Trine 2

Reviewed by Tap on Jul 14, 2012
Rating
e10plus
4/5
(Great!)
Game Overview
Developer:
Frozenbyte
Release Date:
December 7, 2011
Platform Reviewed:
Personal Computer
Platforms Available:
Windows
Mac

Trine 2 is a puzzle platformer with slight hints of RPG elements and a nice array of combat situations.

I bought the game for $3.74 during the Steam Summer Sale, and I must say that it is well worth that price. It is a beautiful game world. Music is also pretty good. The only big problem with it is the extremely short story. The ending is very abrupt and disappointing, but the game offers many achievements that make it worth replaying once or twice.

The story is a direct sequel to the original Trine, but you do not need to have previous knowledge of that game to understand Trine 2. The story is fairly easy to follow. You play as a knight, a rogue, and a mage. Those three characters enter what is known as the Trine. The Trine is an ancient artifact from a long lost civilization that seems to have its own agenda. That plot point is very really explored in either of the games, but in Trine 2, the heroes don't actively pursue the Trine; the Trine comes to them. What the Trine does is it sends anyone who touches it to another place in the world, anywhere the Trine thinks they are needed.

Basically, the Trine teleports the heroes to a far away land to battle an evil witch and her entire forest of goblins. You never actually fight the witch, but you fight all of her minions, and the boss fights can be very interesting.

The gameplay revolves around solving puzzles and platforming. There is some combat, and it is fun, but the focus is on getting from point A to point B in one piece. You can have fun fighting things, though. Multiplayer adds some extra fun to the puzzle-solving elements, but it also makes combat way too easy. You can have up to 3 players per game, but I found that the game is actually less frustrating with only two players.

There are a lot of secrets to be found in the levels, and the achievements reflect this. There are chests with collectible items in them scattered across all the levels. You also have to collect orbs to level up the characters and gain their extra skills. Finally, there are some interesting alternative routes through some of the obstacles if you look hard enough.

Ultimately, the game is very short and will get boring to most people in the course of six hours, but at only $3.74, it's worth buying, anyway.

PC When we refer to PC, we mean personal computers, so be sure you read what operating systems support this game. Currently, we review games for Mac, Windows, Linux, and DOS.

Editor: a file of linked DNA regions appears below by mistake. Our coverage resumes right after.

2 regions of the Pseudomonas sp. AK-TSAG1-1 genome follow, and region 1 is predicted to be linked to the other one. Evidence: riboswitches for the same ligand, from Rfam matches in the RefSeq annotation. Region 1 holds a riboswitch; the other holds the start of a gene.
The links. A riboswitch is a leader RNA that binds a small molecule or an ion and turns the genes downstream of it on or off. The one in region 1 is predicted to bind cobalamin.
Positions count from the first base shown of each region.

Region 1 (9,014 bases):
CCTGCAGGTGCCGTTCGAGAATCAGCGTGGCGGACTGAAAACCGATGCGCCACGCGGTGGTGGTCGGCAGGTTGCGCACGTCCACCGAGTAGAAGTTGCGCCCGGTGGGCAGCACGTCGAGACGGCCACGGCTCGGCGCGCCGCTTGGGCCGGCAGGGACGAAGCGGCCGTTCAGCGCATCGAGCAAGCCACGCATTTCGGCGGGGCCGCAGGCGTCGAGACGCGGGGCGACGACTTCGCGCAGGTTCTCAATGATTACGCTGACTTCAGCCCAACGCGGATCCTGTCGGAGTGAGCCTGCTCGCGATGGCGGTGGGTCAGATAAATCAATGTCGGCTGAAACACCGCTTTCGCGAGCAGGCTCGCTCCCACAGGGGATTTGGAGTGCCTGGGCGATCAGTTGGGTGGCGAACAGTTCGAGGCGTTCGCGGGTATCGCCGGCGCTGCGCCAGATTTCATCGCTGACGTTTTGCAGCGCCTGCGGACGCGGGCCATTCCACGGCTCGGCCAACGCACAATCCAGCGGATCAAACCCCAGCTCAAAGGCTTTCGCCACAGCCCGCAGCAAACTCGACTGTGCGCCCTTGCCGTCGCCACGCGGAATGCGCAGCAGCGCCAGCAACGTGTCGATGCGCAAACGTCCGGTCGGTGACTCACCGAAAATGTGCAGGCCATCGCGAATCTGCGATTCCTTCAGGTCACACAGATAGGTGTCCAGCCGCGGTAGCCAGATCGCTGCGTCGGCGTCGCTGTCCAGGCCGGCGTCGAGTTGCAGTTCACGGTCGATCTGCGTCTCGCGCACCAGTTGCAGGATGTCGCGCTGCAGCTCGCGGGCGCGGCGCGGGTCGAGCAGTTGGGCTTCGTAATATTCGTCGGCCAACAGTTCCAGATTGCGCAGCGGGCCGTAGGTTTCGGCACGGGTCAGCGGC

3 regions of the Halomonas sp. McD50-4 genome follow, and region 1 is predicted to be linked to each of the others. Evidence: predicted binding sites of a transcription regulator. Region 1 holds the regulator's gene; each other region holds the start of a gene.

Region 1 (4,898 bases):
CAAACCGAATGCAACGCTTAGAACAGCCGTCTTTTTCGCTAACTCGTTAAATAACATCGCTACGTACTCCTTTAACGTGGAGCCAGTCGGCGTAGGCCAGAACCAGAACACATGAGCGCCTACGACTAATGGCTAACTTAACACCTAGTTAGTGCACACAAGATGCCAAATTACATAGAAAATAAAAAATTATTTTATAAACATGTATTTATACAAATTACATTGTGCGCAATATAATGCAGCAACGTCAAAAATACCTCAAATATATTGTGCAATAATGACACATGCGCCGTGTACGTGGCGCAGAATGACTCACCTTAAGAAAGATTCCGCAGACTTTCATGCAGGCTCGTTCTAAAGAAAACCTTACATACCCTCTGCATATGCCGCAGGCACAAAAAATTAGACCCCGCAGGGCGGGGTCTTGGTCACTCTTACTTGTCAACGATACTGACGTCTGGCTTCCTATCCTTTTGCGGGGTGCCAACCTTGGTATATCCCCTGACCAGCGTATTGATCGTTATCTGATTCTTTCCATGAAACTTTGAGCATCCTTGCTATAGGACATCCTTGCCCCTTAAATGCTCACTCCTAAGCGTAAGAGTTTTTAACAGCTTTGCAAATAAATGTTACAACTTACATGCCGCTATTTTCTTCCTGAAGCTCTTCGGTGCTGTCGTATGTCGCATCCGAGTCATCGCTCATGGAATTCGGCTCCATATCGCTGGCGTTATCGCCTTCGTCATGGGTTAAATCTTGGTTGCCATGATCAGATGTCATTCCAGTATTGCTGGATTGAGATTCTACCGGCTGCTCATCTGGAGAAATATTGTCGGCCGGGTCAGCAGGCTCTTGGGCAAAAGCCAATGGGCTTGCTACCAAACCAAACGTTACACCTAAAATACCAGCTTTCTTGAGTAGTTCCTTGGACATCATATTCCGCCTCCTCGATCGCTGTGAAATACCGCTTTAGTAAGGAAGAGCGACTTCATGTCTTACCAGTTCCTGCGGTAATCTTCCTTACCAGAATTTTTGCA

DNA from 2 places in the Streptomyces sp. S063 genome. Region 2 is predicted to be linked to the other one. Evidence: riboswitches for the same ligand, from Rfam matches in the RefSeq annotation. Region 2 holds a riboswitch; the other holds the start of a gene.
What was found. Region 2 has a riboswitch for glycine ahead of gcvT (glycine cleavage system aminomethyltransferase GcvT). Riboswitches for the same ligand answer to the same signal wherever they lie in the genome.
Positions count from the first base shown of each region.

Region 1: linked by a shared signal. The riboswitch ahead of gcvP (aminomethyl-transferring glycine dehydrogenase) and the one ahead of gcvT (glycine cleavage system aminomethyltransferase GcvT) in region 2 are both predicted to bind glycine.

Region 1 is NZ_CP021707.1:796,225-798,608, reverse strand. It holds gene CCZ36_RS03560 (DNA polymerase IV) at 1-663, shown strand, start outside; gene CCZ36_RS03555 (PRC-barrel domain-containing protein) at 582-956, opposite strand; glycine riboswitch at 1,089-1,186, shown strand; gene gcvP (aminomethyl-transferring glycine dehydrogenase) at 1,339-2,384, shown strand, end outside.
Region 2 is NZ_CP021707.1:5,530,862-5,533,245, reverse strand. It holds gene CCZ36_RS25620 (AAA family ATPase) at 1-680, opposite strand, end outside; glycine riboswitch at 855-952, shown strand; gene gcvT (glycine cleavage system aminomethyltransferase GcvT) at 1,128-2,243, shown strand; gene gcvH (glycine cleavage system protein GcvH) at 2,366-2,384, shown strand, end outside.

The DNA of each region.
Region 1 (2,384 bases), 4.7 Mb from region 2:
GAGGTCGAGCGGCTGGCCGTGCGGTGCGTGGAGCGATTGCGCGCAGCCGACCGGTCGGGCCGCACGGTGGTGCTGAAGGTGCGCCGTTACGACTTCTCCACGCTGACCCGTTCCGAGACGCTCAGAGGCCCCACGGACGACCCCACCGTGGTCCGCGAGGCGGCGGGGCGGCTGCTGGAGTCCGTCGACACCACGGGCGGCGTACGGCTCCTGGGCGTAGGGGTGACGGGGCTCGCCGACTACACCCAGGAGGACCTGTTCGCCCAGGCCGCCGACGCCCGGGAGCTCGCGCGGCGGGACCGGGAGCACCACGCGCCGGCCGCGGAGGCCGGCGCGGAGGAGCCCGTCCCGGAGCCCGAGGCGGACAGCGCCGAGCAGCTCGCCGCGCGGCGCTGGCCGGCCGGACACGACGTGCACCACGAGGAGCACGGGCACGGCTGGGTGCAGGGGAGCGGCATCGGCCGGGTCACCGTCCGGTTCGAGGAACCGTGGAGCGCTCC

Another thing to look for when browsing PC games is the system requirements. There are really 4 things you need to worry about: RAM or memory, processor, video card, and finally, the hard drive space. Memory can be upgraded fairly easily, and it shouldn't cost much. We recommend having at least 1GB memory, 2GB if possible. Your processor needs to be fairly modern, and a Pentium 4 probably won't cut it. We recommend a 1.8Ghz Core 2 Duo or better. Your video card should support DirectX 9 (or higher) and have a minimum of 256mb memory attached to it. We recommend 512mb or greater. Hard drive space is subjective, but we recommend having a fairly large amount of space. You could settle for as little as 40gb and be able to play most games, but we recommend having 80gb or more space to make sure you have room for multiple games at once. Most PC games don't run straight from their disc. They usually require an install process, and most modern games require around 8gb of free space to install.

PC controller PCs are the ultimate game console, because they can be upgraded, and they will never go out of style. PCs can also play most old game systems through emulators, so if you lose your Playstation, you can just play your games on your PC. You can also play classic arcade titles and have infinite coins!

A lot of people complain about having to use a mouse and keyboard to play PC games. This isn't a requirement, fortunately, and we have what we call gamepads or joypads. Yes, we can use game controllers! We can even use Xbox controllers! That said, it's not as plug-and-play as a game console, and some games simply will not work with your joypad. Fortunately, Steam tells you if games support controllers, and if your favorite game doesn't support them, you can map the controllers to keyboard and mouse controls.

Just be careful when buying PC games. Read reviews carefully. If a game gets a 1/5, don't buy it. If your PC is a cheapie, don't expect modern 3d games to work. Read the system requirements very carefully. If you don't know anything about your system, you can find help in the PC Stuff forum.
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